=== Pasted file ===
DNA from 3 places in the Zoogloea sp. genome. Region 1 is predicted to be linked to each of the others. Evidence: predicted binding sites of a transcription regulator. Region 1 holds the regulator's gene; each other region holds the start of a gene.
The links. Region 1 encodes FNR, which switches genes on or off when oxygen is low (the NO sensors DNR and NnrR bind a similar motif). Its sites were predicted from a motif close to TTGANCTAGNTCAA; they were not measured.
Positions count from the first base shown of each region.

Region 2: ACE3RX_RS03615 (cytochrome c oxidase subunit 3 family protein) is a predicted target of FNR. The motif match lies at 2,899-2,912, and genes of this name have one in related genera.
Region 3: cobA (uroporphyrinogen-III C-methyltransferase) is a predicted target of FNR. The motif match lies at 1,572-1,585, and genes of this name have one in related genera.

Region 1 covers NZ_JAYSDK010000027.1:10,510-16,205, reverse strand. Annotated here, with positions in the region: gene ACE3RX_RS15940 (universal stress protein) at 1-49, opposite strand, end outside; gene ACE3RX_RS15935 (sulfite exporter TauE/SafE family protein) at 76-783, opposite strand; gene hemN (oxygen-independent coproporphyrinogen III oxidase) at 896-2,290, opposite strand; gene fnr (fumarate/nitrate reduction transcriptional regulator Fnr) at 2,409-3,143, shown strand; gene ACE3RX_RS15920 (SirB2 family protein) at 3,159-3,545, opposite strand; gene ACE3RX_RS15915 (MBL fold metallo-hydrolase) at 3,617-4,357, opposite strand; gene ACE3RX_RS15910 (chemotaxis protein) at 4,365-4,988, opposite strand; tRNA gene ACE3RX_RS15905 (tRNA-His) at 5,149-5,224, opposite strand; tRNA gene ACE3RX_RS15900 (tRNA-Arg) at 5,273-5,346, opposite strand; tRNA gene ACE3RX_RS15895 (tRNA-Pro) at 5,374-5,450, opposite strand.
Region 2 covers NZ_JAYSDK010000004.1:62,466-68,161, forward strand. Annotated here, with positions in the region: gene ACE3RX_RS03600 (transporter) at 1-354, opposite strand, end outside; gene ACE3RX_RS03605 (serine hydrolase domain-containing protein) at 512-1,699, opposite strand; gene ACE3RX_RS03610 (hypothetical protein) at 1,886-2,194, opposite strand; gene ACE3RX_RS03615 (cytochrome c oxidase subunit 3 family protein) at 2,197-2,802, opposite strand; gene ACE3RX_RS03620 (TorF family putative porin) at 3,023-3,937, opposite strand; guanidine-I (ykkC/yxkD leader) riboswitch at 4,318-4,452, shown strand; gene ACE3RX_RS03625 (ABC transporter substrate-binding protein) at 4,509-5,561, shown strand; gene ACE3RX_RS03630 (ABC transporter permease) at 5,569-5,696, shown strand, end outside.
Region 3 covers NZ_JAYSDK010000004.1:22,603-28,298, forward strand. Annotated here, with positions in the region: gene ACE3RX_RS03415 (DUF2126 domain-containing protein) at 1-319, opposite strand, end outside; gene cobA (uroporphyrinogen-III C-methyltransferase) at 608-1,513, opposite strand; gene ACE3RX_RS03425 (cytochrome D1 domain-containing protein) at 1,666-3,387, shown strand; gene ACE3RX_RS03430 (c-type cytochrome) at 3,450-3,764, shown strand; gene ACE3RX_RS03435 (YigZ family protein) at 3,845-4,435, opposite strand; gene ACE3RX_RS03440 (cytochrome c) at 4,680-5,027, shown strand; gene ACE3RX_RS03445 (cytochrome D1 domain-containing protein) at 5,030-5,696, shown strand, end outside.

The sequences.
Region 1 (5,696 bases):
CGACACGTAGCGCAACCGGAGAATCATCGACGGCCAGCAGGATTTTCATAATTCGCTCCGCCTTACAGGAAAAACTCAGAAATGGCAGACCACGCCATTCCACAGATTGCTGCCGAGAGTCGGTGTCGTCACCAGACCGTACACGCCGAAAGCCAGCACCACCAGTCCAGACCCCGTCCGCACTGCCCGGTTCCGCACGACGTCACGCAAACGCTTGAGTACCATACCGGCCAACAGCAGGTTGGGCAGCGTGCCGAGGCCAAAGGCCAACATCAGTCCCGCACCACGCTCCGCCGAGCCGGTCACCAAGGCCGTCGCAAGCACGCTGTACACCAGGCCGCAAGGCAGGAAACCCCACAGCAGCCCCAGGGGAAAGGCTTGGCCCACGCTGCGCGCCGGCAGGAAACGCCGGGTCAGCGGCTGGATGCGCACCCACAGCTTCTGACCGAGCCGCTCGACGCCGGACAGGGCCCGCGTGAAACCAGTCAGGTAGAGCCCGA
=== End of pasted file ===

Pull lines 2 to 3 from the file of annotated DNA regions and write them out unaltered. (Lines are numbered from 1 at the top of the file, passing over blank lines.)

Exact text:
The links. Region 1 encodes FNR, which switches genes on or off when oxygen is low (the NO sensors DNR and NnrR bind a similar motif). Its sites were predicted from a motif close to TTGANCTAGNTCAA; they were not measured.
Positions count from the first base shown of each region.